Are you a Harvard alumni? Are you eager to visit a communist nation, but don’t want to travel to China or Vietnam? Great! You can sign up for an “Exploring Havana, Cuba” excursion. (Well, technically it’s too late, but there’s always next year.)
The trip, which was made possible by a “people-to-people” exchange license granted by the United States Treasury, promises to provide “meaningful interactions with Cuban people.”
From the official program:
China recently upgraded its subway system in Beijing and revealed that its mass transit was hardened to withstand nuclear blasts or chemical gas attacks in a future war, state-run media reported last month.
A pro-democracy demonstration erupted on Monday in China’s Guangdong province after the government censored an editorial in the reform newspaper the Southern Weekly, reports the Associated Press.
China’s government on Monday began the trial of Wang Lijun, the senior Communist Party police official who sought to defect to a U.S. consulate but was turned away, with a secret hearing in southern China.
Embattled former local Communist Party chief Bo Xilai’s visit to a military base caused alarm among Chinese leadership.
The Chinese Communist Party’s propaganda machine is ramping up across Washington, D.C., in ways large and small. The principal cog in China’s effort to influence U.S. thought leaders is China Daily, an English-language newspaper that takes an uncritical look at the People’s Republic of China and toes the Communist party line on a range of issues, including the economy and politics.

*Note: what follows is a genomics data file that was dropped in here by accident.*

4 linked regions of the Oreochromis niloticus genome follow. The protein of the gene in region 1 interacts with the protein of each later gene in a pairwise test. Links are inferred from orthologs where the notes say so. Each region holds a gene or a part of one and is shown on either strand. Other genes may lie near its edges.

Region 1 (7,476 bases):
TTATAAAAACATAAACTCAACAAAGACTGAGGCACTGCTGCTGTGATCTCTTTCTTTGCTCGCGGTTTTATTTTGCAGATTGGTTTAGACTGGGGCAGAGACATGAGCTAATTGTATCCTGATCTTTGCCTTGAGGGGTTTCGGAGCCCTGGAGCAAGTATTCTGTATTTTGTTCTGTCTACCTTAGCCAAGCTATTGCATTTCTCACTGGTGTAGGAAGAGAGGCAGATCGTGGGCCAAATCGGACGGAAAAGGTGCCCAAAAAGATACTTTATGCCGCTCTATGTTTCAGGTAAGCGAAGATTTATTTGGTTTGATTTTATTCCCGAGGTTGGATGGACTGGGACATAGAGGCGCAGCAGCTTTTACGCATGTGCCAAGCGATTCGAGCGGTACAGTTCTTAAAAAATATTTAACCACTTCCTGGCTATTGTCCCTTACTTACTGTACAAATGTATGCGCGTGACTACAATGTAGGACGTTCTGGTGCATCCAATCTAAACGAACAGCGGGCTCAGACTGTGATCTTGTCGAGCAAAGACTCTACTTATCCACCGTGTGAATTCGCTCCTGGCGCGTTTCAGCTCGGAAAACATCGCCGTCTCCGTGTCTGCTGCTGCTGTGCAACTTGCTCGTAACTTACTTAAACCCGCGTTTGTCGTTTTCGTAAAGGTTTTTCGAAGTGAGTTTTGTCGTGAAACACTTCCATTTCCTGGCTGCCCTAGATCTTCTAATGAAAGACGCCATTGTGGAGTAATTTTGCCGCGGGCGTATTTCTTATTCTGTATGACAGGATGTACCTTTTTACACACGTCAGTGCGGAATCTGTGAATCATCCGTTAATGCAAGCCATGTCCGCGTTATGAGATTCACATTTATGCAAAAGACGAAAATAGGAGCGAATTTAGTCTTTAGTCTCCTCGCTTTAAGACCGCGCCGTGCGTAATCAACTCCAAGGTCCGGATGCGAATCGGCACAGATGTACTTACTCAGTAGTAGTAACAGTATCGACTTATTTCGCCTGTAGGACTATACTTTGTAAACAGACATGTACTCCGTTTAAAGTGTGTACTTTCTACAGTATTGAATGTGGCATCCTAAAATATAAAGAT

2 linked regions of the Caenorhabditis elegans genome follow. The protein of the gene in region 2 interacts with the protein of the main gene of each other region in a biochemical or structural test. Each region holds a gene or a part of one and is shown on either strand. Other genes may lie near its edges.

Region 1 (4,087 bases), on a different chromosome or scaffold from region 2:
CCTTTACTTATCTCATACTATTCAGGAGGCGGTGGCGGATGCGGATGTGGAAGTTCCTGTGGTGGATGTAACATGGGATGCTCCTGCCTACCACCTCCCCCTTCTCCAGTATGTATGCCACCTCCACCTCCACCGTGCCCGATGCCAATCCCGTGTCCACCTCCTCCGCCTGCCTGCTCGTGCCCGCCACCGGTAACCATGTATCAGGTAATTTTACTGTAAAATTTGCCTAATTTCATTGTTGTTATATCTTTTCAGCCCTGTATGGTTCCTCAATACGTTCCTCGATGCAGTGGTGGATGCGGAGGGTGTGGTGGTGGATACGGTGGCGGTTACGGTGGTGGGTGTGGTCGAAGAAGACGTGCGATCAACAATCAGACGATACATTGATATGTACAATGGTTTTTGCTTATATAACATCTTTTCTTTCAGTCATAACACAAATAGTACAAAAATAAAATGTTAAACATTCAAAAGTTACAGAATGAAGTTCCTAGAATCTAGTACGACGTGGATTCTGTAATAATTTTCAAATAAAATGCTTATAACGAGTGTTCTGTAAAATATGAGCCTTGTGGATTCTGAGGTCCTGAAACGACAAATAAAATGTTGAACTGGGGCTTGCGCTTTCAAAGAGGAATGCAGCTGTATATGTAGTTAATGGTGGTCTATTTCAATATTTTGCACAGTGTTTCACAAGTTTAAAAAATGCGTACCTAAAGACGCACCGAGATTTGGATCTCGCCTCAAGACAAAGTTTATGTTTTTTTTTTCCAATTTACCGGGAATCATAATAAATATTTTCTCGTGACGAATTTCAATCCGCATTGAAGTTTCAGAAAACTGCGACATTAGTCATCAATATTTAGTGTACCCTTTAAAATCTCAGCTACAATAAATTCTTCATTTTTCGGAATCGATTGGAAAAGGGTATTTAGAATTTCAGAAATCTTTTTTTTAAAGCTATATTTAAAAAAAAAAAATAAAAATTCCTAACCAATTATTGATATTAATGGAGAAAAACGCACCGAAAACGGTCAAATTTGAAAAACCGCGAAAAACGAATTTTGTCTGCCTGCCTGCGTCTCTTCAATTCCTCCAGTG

China’s powerful regional Communist Party chief in southern Chongqing, who was angling for a seat on the collective dictatorship that rules China, was ousted on Thursday, state-run media reported. U.S. officials and outside China watchers said the ouster of Bo Xilai, who was behind a Cultural Revolution-style revival of Maoism, signals high-level divisions within the Party hierarchy months before a major leadership change.
Chinese Vice President Xi Jinping arrived in Washington on Monday as his future as China’s next supreme leader is the subject of a fierce debate within the U.S. government over whether he is under attack by a hardline nationalist faction within the ruling Communist Party. According to U.S. national security officials, new indications of potentially destabilizing factionalism surfaced last week during the attempted defection to the United States of a senior Chinese police official.